Roland: Yes, that's definitely true. So you need to get familiar with this question and the answer. Which of course is always, "Yes, I'm happy."
Hala: And that is?
Roland: أنا مـَـبـْـسوط
Hala: And our next phrase is ḥilwh, which is "beautiful"
Roland: For example, Egypt is very beautiful, it's maṣr ḥilwh giddan.
Hala: This word is used very frequently as an adjective like Egypt is beautiful, but can also be used many other ways. You'll use this word in many situations. Here it's in the feminine form, but it is often heard in the masculine form. And when it comes in the masculine form, it can be used as "dessert." So between "nice," "good," "beautiful," and "dessert," it's a super word.
Roland: It's very useful. So let's go to the grammar points then.

Lesson focus

Roland: The focus of this lesson is simple sentences in Egyptian Arabic.
Hala: In Arabic, there is no equivalent of the verb "to be" in the present tense. We can find an equivalent or the verb itself in past or future tenses when speaking about habits and routine, or about future plans.
Roland: This might be confusing at the start, but it's easy to get used to.
Hala: When addressing a man or a woman, you use different forms of greetings. In the dialog, Roland said
Roland: izzayyik. While Hala said...
Hala: ʾizzayyak. So the sound "ak" is used for a man, while the sound "ik" is used for a woman. It's not "by", it doesn't depend on the gender of the speaker, but the one you are addressing. So because I was speaking to Roland I said izzayyak and he is speaking to me as a girl, he said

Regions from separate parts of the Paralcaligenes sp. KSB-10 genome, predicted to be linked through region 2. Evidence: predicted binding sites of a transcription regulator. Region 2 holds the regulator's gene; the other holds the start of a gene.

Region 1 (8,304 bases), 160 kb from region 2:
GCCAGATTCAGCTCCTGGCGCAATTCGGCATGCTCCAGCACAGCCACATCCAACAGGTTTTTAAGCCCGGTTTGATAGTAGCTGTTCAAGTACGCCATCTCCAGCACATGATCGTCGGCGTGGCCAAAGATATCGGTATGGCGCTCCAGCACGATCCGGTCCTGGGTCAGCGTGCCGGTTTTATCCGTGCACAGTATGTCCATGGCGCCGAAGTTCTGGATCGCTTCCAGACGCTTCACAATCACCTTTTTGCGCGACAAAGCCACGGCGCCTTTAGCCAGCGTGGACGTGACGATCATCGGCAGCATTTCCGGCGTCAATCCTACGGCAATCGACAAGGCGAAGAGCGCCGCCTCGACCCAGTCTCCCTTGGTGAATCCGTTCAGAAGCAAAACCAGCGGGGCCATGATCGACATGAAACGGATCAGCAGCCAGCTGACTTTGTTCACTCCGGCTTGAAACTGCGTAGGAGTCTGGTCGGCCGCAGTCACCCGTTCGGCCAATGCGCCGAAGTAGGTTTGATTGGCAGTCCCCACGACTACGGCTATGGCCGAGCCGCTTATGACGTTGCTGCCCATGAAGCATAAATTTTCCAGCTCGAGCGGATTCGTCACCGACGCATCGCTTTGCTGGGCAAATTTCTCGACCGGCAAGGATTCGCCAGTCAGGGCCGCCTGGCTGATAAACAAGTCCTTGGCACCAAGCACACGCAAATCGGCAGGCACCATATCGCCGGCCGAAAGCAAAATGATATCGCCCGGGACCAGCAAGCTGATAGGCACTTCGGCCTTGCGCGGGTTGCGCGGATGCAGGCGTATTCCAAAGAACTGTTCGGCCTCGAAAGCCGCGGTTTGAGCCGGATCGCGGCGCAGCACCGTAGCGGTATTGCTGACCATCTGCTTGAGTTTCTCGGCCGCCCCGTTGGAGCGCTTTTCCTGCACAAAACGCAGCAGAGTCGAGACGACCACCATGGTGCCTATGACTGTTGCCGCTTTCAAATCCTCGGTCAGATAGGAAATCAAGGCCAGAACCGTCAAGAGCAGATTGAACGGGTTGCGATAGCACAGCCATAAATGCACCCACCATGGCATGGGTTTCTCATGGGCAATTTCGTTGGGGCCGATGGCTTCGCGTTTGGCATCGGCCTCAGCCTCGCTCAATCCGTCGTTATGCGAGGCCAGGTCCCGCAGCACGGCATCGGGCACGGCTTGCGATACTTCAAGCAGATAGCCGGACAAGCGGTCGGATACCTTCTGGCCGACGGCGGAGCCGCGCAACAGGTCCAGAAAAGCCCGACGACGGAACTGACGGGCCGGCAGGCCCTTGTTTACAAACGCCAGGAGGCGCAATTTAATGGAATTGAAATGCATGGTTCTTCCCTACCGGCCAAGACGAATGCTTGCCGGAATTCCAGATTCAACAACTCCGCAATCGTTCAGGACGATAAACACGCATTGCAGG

Roland: izzayyik.
Hala: Let's just look at subject pronouns ( I, you – masculine, feminine ) and the adjectives
Roland: أنا - "I," or "I'm." إنــْــت  "you; you are" for a male. And if I want to say "you; you are" for a woman, I say إنــْــتي  .
Hala: we use 2 forms for "you," masculine and feminine, this will affect everything that follows it, so always remember and pay attention to this small detail.
Roland: That means when we use the adjectives, we will have it in both masculine and feminine, and then the plural, but we'll wait until the time comes for that.


Roland: That just about does it for today.
Hala: Ready to test what you just learned?
Roland: Make this lesson's vocabulary stick by using lesson specific flashcards in the learning center.
Hala: There is a reason everyone uses flashcards...
Roland: They work!
Hala: They really do help memorization.
Roland: You can get the flashcards for this lesson at
Hala: ArabicPod101.com.
Hala: مع السلامة
Roland: Goodbye.